Selenium:

A micro-mineral or ‘trace element’ which works closely with vitamin E within the body’s antioxidant defence system.  Selenium is required in very small amounts in the diet and can be toxic if fed at high levels.

Soya bean meal:

Soya beans which through the process of cracking, heating and flaking become de-hulled to produce soya bean meal. Soya bean meal is naturally high in protein and amino acids.

Soya hulls:

A by-product from the de-hulling of soya beans. Soya hulls are an excellent source of high digestible/ rapidly fermentable fibre.

Starch:

A form of non-structural carbohydrate utilised as an energy source. Cereal grains are high in starch and should therefore be avoided for ponies and native breeds, laminitics and horses prone to excitability. Horses prone to colic, tying up and gastric ulcers also need a low/ controlled starch diet.

Sugar:

Carbohydrates that can categorised according to the number of units they contain. Monosaccharides or ‘simple sugars’ consist of just one unit and include glucose, fructose and galactose. Disaccharides consist of two units and include sucrose (the sugar you in your tea), lactose (milk sugar) and maltose (which makes Maltesers taste so good!).

Sugar beet:

A root vegetable. The sugar beet fed to horses is a by-product of sugar beet processing which produces the sugar (sucrose) we put in our tea! Although sugar beet is high in energy (calories) and fibre, the increase in volume after soaking makes it easy to over estimate how much you are feeding.

Threonine:

An essential amino acid. It is thought to be the second limiting amino acid in the horse, especially for growth, which means it is important for determining the overall rate of protein synthesis.

Thiamine (vitamin B1):

A water soluble vitamin essential for energy metabolism. It also plays a key role in nerve, muscle and heart function. Like other B-vitamins, Thiamine is synthesised by hindgut microbes..

Tying up:

Also known as Equine Rhabdomyolysis (ERS). A condition that causes the muscles running over the hind quarters to tighten and cramp up. It may also be referred to as set-fast, Azoturia or Monday morning disease.

Volatile Fatty Acids (VFA’s):

The end product of fibre fermentation produced by the microbes in the caecum and large colon. VFA’s are absorbed through the gut wall and utilised as an energy source.

Vitamin A (retinol):

A fat soluble vitamin essential for immunity, cell differentiation and maintenance of the respiratory and digestive system, as well as hoof quality, growth, reproduction and vision. 

Vitamin B12:

A water soluble vitamin required for effective energy metabolism. Vitamin B12 is not naturally found in food and can only be synthesised by microbes in the hindgut.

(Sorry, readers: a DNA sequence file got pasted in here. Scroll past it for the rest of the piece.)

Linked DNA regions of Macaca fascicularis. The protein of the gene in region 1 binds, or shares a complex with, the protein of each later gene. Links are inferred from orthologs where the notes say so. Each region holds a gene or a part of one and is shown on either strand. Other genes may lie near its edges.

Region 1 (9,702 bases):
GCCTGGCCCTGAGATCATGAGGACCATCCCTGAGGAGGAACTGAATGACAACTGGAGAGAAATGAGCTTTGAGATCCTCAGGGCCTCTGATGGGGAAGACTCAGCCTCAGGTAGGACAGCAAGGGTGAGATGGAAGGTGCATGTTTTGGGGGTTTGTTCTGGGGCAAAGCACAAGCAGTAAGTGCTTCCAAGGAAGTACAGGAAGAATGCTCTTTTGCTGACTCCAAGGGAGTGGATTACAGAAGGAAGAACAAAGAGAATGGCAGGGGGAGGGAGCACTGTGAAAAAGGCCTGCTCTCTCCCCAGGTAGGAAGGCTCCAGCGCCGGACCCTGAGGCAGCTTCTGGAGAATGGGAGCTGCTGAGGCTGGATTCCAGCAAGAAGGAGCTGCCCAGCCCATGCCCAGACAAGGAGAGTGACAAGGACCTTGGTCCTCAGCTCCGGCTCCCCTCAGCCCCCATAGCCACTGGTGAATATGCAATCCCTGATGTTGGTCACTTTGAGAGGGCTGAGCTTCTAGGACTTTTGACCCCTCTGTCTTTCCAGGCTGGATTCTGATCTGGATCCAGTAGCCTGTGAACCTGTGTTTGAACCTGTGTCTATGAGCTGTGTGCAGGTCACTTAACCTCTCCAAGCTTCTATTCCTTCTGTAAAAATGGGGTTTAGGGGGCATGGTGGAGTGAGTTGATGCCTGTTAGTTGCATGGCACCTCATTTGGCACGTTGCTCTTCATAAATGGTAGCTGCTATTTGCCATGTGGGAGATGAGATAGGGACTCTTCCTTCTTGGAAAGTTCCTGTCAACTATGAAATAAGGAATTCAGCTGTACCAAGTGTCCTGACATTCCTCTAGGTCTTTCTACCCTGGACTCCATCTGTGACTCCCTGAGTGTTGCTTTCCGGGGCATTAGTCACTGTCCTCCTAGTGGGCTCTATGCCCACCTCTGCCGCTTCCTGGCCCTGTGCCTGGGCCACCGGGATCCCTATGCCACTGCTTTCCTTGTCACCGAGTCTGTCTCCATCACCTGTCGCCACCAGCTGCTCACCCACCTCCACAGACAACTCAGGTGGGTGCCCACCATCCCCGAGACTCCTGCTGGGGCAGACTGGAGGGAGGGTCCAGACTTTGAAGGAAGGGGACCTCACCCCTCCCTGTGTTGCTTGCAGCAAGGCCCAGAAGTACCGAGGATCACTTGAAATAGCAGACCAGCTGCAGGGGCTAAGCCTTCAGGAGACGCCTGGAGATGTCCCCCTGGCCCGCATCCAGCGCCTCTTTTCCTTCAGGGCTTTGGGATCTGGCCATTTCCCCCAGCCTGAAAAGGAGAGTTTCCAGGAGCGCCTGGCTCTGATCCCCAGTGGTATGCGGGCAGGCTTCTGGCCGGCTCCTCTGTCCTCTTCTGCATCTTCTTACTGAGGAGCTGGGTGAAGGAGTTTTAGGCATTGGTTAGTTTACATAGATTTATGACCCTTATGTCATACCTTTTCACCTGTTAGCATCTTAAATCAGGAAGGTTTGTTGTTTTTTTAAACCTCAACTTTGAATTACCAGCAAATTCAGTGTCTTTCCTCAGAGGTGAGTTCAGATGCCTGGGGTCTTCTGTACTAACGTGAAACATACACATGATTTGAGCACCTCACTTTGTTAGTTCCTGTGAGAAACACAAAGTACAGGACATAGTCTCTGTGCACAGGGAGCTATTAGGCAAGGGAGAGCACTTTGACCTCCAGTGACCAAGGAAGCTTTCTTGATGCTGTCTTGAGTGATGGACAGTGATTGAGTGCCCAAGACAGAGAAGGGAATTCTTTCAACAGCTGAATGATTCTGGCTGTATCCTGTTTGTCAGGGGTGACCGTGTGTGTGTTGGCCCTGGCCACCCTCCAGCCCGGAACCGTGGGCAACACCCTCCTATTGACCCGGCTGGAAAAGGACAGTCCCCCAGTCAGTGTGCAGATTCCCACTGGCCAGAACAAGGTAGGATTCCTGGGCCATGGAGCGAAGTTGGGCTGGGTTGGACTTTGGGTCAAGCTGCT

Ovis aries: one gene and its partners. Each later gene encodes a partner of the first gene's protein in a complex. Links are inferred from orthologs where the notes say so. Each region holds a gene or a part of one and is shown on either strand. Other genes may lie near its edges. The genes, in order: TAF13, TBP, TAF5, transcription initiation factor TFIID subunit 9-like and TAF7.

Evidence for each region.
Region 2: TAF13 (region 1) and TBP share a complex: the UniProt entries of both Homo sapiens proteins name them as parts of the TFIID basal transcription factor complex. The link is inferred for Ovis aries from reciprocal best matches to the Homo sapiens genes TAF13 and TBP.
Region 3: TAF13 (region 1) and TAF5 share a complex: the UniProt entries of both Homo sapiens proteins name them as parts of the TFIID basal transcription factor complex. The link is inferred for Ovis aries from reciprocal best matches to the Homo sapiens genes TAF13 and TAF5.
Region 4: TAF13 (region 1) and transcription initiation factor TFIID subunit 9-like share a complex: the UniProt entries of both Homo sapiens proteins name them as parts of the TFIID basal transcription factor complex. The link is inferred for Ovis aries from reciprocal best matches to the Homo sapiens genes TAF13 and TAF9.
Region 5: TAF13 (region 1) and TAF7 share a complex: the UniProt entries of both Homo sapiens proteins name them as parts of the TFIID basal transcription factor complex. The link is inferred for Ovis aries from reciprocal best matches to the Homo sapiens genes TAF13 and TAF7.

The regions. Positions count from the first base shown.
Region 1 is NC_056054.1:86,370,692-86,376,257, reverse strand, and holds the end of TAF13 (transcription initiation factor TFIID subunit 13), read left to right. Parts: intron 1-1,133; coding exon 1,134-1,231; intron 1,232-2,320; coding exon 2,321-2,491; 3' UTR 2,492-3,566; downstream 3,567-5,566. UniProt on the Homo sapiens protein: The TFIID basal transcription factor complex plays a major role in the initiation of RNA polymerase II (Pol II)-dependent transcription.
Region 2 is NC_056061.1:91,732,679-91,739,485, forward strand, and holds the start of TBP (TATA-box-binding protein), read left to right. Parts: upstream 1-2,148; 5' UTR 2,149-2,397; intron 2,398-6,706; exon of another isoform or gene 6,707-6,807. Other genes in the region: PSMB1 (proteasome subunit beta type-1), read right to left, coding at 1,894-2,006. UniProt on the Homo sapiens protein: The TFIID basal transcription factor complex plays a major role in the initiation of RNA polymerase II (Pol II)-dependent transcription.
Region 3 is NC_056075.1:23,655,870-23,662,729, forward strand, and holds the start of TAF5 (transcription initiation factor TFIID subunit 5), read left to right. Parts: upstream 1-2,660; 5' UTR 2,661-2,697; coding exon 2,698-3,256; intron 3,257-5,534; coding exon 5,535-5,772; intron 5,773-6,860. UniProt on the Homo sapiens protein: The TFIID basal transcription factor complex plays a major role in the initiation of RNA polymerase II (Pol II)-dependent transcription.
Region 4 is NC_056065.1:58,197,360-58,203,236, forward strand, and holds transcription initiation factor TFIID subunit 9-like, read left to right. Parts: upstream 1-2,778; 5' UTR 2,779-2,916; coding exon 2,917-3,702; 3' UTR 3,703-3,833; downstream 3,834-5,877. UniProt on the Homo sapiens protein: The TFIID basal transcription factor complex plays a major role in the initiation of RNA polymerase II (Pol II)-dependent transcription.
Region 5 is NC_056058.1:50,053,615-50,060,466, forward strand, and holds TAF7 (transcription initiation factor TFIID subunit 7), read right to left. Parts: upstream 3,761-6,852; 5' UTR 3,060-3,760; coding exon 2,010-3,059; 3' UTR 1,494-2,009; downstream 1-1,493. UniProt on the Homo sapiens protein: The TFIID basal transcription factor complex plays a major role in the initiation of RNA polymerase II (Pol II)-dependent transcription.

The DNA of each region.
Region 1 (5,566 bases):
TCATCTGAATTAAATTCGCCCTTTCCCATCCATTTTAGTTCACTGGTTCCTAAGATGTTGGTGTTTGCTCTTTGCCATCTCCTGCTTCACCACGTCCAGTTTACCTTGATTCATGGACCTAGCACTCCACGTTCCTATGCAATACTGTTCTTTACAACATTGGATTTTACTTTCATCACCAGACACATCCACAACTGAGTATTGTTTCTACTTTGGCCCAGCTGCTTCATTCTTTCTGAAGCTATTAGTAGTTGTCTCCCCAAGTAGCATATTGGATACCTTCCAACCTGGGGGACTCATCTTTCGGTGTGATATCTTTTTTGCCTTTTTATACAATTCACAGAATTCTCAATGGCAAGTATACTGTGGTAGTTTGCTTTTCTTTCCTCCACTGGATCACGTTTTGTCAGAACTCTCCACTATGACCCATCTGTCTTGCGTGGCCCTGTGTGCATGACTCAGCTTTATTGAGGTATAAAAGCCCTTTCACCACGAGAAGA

Vitamin C:

A water soluble vitamin and natural antioxidant which plays an important role in supporting respiratory and immune health. Vitamin C is synthesised from glucose in the liver and consequently healthy horses often do not require additional vitamin C in their diet. However, supplementary vitamin C may be helpful for those under stress, in heavy exercise or during illness. 

Vitamin D:

A fat soluble vitamin involved in calcium and phosphorus metabolism thus making it important for healthy bones and teeth. Vitamin D is sometimes referred to as the ‘sunshine vitamin’ because it is synthesised in the presence of UV light from a form of cholesterol in the skin. Consequently horses that are stabled or rugged for long periods may need additional vitamin D.

Vitamin E:

A fat soluble vitamin which plays a key role in supporting immune and muscle health. Vitamin E is considered to be the most important antioxidant and works alongside vitamin C and selenium. 

Vitamin K:

A fat soluble vitamin essential for blood clotting; It also plays a role in bone health.

Water Soluble Carbohydrate (WSC): 

Carbohydrates that are soluble in water including the approximate sum of sugar and fructan.

Wheatfeed:

A by-product of wheat milling often used as a source of slowly fermentable fibre in compound feed.

Yeast:

Unicellular (single celled) fungi used in bread making! For horses, live yeast can provide beneficial bacteria whilst inactive yeast can be used to provide a valuable source of B vitamins.  

Zinc:

A micro-mineral or ‘trace element’ which plays a major role in many enzymes throughout the body and is important for bone, immune, skin and hoof health.